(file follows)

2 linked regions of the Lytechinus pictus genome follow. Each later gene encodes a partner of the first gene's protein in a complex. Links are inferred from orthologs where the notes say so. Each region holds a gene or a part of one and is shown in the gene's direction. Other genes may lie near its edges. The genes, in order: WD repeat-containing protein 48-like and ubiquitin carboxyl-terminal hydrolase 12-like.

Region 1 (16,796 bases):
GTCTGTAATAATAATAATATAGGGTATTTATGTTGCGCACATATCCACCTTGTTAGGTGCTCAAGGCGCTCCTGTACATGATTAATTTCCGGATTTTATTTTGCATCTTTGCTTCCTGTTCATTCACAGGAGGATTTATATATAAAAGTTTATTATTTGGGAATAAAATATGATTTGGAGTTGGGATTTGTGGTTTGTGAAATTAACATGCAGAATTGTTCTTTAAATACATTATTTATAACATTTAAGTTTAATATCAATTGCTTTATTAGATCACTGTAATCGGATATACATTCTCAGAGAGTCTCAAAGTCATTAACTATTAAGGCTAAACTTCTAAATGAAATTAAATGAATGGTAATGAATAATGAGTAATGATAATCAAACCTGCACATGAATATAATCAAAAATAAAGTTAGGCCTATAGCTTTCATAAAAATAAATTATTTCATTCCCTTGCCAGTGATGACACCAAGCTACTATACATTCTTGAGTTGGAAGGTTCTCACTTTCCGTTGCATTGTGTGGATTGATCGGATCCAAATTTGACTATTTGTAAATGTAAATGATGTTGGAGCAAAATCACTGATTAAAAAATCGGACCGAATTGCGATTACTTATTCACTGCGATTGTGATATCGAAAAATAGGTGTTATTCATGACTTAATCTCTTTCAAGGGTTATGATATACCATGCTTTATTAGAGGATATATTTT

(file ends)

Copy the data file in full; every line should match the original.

2 linked regions of the Lytechinus pictus genome follow. Each later gene encodes a partner of the first gene's protein in a complex. Links are inferred from orthologs where the notes say so. Each region holds a gene or a part of one and is shown in the gene's direction. Other genes may lie near its edges. The genes, in order: WD repeat-containing protein 48-like and ubiquitin carboxyl-terminal hydrolase 12-like.

Region 1 (16,796 bases):
GTCTGTAATAATAATAATATAGGGTATTTATGTTGCGCACATATCCACCTTGTTAGGTGCTCAAGGCGCTCCTGTACATGATTAATTTCCGGATTTTATTTTGCATCTTTGCTTCCTGTTCATTCACAGGAGGATTTATATATAAAAGTTTATTATTTGGGAATAAAATATGATTTGGAGTTGGGATTTGTGGTTTGTGAAATTAACATGCAGAATTGTTCTTTAAATACATTATTTATAACATTTAAGTTTAATATCAATTGCTTTATTAGATCACTGTAATCGGATATACATTCTCAGAGAGTCTCAAAGTCATTAACTATTAAGGCTAAACTTCTAAATGAAATTAAATGAATGGTAATGAATAATGAGTAATGATAATCAAACCTGCACATGAATATAATCAAAAATAAAGTTAGGCCTATAGCTTTCATAAAAATAAATTATTTCATTCCCTTGCCAGTGATGACACCAAGCTACTATACATTCTTGAGTTGGAAGGTTCTCACTTTCCGTTGCATTGTGTGGATTGATCGGATCCAAATTTGACTATTTGTAAATGTAAATGATGTTGGAGCAAAATCACTGATTAAAAAATCGGACCGAATTGCGATTACTTATTCACTGCGATTGTGATATCGAAAAATAGGTGTTATTCATGACTTAATCTCTTTCAAGGGTTATGATATACCATGCTTTATTAGAGGATATATTTT